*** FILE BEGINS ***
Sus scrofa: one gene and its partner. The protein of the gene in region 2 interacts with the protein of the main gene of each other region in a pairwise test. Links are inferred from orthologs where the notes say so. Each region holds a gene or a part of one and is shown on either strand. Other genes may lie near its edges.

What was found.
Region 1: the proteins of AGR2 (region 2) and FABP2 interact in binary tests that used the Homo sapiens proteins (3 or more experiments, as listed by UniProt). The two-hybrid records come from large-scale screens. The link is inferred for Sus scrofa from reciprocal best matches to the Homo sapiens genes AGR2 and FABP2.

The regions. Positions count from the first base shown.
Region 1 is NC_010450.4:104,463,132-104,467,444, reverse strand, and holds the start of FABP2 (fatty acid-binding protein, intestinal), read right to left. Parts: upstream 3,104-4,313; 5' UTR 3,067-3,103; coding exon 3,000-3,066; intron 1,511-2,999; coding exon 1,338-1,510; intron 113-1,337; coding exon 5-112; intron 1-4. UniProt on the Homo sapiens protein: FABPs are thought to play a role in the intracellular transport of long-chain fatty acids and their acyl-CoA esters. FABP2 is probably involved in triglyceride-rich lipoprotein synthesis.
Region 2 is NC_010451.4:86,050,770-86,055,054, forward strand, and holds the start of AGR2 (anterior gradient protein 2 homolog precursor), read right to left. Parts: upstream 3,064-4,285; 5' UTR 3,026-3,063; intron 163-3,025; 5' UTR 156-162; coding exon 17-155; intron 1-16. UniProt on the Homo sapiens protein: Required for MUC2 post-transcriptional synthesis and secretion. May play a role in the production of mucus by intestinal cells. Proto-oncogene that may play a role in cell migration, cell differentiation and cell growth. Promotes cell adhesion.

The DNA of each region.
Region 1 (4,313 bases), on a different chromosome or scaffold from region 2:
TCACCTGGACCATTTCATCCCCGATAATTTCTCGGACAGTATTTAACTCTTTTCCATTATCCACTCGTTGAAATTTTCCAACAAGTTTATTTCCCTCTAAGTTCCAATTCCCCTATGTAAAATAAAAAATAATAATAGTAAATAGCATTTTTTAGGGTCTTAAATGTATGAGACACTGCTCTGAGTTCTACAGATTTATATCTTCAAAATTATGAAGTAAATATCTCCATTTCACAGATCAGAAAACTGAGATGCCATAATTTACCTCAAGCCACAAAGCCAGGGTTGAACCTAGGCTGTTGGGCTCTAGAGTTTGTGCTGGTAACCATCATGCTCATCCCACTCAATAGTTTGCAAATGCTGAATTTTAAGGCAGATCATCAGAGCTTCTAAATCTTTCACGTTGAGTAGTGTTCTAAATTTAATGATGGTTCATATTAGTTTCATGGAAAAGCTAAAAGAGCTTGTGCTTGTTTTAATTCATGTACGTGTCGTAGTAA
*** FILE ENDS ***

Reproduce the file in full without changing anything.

Sus scrofa: one gene and its partner. The protein of the gene in region 2 interacts with the protein of the main gene of each other region in a pairwise test. Links are inferred from orthologs where the notes say so. Each region holds a gene or a part of one and is shown on either strand. Other genes may lie near its edges.

What was found.
Region 1: the proteins of AGR2 (region 2) and FABP2 interact in binary tests that used the Homo sapiens proteins (3 or more experiments, as listed by UniProt). The two-hybrid records come from large-scale screens. The link is inferred for Sus scrofa from reciprocal best matches to the Homo sapiens genes AGR2 and FABP2.

The regions. Positions count from the first base shown.
Region 1 is NC_010450.4:104,463,132-104,467,444, reverse strand, and holds the start of FABP2 (fatty acid-binding protein, intestinal), read right to left. Parts: upstream 3,104-4,313; 5' UTR 3,067-3,103; coding exon 3,000-3,066; intron 1,511-2,999; coding exon 1,338-1,510; intron 113-1,337; coding exon 5-112; intron 1-4. UniProt on the Homo sapiens protein: FABPs are thought to play a role in the intracellular transport of long-chain fatty acids and their acyl-CoA esters. FABP2 is probably involved in triglyceride-rich lipoprotein synthesis.
Region 2 is NC_010451.4:86,050,770-86,055,054, forward strand, and holds the start of AGR2 (anterior gradient protein 2 homolog precursor), read right to left. Parts: upstream 3,064-4,285; 5' UTR 3,026-3,063; intron 163-3,025; 5' UTR 156-162; coding exon 17-155; intron 1-16. UniProt on the Homo sapiens protein: Required for MUC2 post-transcriptional synthesis and secretion. May play a role in the production of mucus by intestinal cells. Proto-oncogene that may play a role in cell migration, cell differentiation and cell growth. Promotes cell adhesion.

The DNA of each region.
Region 1 (4,313 bases), on a different chromosome or scaffold from region 2:
TCACCTGGACCATTTCATCCCCGATAATTTCTCGGACAGTATTTAACTCTTTTCCATTATCCACTCGTTGAAATTTTCCAACAAGTTTATTTCCCTCTAAGTTCCAATTCCCCTATGTAAAATAAAAAATAATAATAGTAAATAGCATTTTTTAGGGTCTTAAATGTATGAGACACTGCTCTGAGTTCTACAGATTTATATCTTCAAAATTATGAAGTAAATATCTCCATTTCACAGATCAGAAAACTGAGATGCCATAATTTACCTCAAGCCACAAAGCCAGGGTTGAACCTAGGCTGTTGGGCTCTAGAGTTTGTGCTGGTAACCATCATGCTCATCCCACTCAATAGTTTGCAAATGCTGAATTTTAAGGCAGATCATCAGAGCTTCTAAATCTTTCACGTTGAGTAGTGTTCTAAATTTAATGATGGTTCATATTAGTTTCATGGAAAAGCTAAAAGAGCTTGTGCTTGTTTTAATTCATGTACGTGTCGTAGTAA